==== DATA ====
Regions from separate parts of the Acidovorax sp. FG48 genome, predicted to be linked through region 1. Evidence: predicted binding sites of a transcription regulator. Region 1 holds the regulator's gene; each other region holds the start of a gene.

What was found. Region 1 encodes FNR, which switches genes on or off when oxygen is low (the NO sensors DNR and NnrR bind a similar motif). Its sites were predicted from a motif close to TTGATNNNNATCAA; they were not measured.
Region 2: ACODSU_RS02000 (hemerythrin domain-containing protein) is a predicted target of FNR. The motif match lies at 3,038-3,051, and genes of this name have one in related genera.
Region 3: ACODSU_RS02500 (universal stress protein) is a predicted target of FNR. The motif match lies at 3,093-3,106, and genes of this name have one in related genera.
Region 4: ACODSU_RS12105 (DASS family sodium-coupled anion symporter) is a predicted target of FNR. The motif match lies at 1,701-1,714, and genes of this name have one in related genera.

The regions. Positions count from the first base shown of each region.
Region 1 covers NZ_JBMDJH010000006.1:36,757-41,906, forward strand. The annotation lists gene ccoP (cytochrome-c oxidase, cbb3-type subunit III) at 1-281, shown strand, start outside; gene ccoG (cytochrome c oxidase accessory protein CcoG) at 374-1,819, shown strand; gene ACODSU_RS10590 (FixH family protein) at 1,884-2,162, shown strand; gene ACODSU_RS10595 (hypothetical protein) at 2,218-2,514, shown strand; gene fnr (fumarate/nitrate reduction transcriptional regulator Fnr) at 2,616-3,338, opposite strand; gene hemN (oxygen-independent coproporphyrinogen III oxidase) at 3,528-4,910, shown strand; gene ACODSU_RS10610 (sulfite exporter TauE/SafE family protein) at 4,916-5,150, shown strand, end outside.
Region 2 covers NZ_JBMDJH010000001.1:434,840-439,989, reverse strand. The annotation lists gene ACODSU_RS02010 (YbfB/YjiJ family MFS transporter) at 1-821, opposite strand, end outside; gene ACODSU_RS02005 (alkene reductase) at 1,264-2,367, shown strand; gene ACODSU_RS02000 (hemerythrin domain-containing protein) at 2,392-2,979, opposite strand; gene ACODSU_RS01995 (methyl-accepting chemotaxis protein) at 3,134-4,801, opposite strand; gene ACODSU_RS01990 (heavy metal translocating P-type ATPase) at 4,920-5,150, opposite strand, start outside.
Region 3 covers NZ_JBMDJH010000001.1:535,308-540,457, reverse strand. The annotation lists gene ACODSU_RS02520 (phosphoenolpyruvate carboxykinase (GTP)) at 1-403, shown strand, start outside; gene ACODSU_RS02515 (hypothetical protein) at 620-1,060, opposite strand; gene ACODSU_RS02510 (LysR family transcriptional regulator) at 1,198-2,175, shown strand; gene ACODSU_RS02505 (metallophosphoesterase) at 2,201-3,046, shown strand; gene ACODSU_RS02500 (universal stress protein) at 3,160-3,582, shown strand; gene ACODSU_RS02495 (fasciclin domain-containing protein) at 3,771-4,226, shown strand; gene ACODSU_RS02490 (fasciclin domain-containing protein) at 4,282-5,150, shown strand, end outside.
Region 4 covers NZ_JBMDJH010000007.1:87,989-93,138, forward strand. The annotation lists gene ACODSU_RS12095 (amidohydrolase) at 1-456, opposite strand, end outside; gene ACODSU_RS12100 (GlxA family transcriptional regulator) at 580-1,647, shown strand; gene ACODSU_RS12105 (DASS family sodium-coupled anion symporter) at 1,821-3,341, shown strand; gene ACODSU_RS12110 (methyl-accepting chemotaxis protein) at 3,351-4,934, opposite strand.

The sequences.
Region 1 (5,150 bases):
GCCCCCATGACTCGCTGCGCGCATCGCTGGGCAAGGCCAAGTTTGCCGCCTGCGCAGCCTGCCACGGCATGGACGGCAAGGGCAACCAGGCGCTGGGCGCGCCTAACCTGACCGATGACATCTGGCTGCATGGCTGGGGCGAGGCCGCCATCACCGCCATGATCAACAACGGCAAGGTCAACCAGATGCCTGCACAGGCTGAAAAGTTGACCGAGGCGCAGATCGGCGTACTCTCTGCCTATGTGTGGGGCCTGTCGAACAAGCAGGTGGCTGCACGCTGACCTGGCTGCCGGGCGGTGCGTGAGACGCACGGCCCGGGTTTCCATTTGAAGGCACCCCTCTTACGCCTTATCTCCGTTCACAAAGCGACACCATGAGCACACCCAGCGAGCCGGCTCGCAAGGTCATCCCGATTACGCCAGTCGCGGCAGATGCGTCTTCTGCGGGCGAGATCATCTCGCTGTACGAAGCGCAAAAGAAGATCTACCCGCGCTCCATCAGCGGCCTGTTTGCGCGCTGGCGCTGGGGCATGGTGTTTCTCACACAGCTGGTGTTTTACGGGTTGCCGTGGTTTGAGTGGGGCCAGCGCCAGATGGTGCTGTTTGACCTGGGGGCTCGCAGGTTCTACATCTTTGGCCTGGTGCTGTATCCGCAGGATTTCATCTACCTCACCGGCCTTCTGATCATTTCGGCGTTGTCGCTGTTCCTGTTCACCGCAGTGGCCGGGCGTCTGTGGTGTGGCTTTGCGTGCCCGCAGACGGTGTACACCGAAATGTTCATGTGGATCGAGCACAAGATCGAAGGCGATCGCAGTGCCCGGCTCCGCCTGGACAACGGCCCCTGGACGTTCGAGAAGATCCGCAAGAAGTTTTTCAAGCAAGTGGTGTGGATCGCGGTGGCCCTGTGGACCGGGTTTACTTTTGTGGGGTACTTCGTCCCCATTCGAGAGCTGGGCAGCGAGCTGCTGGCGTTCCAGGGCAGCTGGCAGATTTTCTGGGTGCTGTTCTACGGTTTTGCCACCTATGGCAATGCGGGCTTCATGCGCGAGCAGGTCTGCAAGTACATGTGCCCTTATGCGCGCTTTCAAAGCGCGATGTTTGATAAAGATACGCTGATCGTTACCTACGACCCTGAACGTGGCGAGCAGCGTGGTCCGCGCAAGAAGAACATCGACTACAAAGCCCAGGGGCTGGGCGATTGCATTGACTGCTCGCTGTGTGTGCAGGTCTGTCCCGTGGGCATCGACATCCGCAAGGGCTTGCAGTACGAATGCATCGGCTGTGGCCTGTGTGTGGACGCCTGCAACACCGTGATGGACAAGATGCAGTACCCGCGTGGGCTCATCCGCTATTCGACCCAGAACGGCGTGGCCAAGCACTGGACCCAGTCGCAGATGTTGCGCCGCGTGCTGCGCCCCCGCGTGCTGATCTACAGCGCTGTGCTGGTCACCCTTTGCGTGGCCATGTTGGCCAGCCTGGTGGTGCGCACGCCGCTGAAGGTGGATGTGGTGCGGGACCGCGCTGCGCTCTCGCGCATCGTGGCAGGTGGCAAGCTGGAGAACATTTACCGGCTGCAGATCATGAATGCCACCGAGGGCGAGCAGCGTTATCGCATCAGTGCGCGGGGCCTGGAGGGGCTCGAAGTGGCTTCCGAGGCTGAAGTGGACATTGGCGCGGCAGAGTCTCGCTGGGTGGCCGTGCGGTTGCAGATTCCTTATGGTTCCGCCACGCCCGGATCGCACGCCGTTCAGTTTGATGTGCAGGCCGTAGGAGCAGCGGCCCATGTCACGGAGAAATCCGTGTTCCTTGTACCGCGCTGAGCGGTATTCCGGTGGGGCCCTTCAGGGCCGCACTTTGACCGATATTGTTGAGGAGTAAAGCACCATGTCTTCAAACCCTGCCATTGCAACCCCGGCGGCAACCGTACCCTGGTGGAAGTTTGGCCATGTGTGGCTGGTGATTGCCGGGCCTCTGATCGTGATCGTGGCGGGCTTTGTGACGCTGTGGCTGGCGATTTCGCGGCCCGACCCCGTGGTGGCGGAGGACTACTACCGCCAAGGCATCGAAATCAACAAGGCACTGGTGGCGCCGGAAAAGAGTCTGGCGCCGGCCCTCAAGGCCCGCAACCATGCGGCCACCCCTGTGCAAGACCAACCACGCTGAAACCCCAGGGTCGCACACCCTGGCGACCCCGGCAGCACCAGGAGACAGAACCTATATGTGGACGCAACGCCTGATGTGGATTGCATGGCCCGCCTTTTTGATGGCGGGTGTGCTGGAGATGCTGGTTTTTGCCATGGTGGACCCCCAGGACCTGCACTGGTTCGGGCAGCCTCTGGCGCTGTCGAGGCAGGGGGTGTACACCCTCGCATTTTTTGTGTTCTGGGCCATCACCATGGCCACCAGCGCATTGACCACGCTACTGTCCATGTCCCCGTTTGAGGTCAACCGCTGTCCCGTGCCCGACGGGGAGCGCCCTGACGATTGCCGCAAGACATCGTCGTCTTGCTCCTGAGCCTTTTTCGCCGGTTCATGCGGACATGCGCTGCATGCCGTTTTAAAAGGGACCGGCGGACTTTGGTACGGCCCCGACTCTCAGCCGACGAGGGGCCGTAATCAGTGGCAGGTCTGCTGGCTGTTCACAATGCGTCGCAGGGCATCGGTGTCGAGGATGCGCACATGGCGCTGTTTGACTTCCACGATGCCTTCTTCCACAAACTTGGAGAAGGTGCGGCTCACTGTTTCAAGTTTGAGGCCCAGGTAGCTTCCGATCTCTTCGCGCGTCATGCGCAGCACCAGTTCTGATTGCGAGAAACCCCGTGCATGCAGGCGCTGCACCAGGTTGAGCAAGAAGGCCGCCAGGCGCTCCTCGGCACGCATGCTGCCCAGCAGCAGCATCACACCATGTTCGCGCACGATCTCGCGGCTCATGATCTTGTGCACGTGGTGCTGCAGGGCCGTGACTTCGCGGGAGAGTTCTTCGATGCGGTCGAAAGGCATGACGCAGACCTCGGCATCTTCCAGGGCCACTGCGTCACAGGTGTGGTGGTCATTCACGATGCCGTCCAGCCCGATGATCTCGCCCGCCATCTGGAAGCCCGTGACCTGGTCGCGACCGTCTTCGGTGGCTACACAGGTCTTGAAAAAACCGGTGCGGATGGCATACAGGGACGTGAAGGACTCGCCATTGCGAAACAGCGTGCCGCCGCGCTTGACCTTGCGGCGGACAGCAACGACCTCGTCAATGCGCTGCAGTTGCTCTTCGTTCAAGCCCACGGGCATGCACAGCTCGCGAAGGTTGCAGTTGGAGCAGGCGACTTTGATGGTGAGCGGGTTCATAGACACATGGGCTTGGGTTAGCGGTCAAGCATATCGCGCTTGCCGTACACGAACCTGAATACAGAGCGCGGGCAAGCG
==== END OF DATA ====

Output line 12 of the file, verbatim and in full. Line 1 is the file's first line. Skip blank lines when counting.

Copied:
Region 1 (5,150 bases):